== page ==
The supreme leader’s representative at daily Kayhan newspaper has repeated a controversial statement from 10 years ago insisting that that Iran “owns” Bahrain and that its people feel separated from their motherland.
Fars news agency, run by the Islamic Revolutionary Guard Corps, cited Hossein Shariatmadari as saying on February 8, “Once we wrote that Bahrain is ours, many made lots of noises. Saudi Muftis, who say too much nonsense, issued a death fatwa against us.”
While reiterating that Bahrain is for Iran and Bahrainis feel separated from Iran, Shariatmadari concluded, “That’s why, after so many years and using their utmost force, they [the rulers of Bahrain] have failed to suppress roaring Bahrainis.”
Shariatmadari’s latest comments echoed sentiments he expressed in a Kayhan editorial 10 years ago. At the time, it triggered a controversy that forced Iran’s foreign minister Manouchehr Mottaki, to visit Bahrain’s capital, Manama.
“Bahrain was a part of Iran’s territory,” Shariatmadari had stressed in his editorial, adding, “But, in a collusion between the Shah [Mohammad Reza Pahlavi, former king of Iran] and the UK and U.S. administrations, Bahrain was separated from its motherland. Today, one of the main demands of Bahrainis is returning the island to its mainland, the Islamic Iran.”
The editorial triggered a wave of criticism, and many Bahrainis protested in front of Tehran’s embassy in Manama.
Immediately after Mottaki’s visit, Bahraini Foreign Minister Sheikh Khalid bin Ahmed Al Khalifa implicitly told reporters that his Iranian counterpart was in Manama to apologize for the editorial.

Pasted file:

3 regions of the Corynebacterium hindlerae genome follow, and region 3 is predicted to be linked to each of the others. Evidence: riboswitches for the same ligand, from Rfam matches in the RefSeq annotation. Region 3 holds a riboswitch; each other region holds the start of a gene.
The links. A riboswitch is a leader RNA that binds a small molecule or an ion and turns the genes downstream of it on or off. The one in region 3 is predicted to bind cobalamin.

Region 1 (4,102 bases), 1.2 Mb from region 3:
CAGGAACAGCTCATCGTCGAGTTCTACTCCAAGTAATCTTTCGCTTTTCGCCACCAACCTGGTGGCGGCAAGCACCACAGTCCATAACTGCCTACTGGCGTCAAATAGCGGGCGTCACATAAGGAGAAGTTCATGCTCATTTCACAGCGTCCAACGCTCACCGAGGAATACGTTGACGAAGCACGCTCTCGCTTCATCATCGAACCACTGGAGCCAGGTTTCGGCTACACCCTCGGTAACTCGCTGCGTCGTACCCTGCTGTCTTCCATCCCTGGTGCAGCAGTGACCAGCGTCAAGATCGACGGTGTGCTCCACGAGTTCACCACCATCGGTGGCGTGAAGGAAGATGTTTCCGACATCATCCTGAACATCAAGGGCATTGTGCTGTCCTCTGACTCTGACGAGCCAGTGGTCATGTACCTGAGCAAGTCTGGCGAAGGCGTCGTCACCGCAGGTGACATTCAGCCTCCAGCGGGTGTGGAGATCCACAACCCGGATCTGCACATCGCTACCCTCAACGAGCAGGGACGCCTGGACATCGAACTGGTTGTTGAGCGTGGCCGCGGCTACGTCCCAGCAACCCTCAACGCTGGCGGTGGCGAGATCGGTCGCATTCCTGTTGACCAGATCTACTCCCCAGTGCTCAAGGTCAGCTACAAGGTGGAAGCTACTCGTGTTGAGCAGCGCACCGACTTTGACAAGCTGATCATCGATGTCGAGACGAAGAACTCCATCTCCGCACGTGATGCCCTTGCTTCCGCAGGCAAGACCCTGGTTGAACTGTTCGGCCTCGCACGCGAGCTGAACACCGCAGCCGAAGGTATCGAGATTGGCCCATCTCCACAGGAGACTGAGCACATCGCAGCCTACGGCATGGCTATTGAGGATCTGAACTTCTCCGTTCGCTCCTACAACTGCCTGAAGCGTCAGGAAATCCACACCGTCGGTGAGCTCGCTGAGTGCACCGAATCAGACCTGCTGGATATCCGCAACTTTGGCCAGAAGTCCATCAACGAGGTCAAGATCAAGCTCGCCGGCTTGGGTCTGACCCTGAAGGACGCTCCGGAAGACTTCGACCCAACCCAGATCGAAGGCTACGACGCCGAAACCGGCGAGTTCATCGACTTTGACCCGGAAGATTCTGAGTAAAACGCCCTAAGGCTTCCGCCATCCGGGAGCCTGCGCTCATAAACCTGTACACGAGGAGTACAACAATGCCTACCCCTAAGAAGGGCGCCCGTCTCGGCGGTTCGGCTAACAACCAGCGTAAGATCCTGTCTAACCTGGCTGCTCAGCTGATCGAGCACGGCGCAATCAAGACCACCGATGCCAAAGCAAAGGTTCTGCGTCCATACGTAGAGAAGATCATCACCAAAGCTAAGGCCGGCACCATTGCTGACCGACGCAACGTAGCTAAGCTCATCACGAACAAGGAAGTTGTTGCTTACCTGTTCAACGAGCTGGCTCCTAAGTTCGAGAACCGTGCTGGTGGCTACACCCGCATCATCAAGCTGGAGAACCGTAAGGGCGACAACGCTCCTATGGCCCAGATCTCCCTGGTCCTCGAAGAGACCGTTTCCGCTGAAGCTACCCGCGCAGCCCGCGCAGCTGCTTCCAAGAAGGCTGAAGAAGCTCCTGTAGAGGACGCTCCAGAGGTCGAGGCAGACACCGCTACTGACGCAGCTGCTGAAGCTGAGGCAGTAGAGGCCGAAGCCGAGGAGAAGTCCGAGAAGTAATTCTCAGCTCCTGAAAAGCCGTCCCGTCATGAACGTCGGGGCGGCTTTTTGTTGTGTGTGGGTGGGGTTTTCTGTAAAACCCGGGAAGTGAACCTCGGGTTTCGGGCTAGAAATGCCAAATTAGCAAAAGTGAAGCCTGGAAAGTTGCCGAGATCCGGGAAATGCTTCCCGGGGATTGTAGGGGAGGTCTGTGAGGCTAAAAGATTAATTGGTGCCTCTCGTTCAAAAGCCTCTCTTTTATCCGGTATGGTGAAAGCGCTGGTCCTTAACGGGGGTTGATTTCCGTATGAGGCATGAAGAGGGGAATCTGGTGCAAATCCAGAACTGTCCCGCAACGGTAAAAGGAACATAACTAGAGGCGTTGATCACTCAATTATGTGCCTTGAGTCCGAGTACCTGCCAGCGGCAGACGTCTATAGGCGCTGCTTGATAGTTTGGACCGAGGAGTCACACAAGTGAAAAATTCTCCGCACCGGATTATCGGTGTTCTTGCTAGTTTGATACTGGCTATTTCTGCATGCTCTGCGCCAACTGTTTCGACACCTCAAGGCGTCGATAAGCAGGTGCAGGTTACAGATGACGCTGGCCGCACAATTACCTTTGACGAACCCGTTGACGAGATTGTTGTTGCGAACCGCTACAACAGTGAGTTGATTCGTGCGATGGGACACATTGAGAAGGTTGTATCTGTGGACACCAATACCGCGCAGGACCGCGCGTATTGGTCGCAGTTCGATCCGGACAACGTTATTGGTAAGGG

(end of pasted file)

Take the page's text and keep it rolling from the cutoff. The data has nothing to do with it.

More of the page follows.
Six months later, then-President Mahmud Ahmadinejad also traveled to Manama and stayed there for several hours.
Bahrain used to be a part of the Persian Empire but was captured by the Bani Utbah clan in 1783 and has since been ruled by Al Khalifa dynasty.
However, at least on paper, Iran kept its claim on Bahrain until 1970 when Pahlavi accepted a referendum to be held for deciding Bahrain’s future. The UN-sponsored referendum eventually led to declaring Bahrain as an independent emirate in 1971.
In 2002, Bahrain changed its formal name to the Kingdom of Bahrain.
Bahraini Shi’ite fundamentalists led a failed coup against the ruler of Bahrain in 1981. Since then, confrontations between Shi’ite fundamentalists and the Sunni king of Bahrain have never died down. Bahrain maintains that Iran is behind the unrest.
However, Shariatmadari’s latest speech coincided with the arrest of four men suspected of orchestrating a blast that ripped through a state-run oil pipeline in November.
A statement by Bahrain’s Interior Ministry said two of those arrested received "intensive training" in IRGC camps in Iran. Tehran has repeatedly denied allegations that it supports Shi’ite insurgents in Bahrain.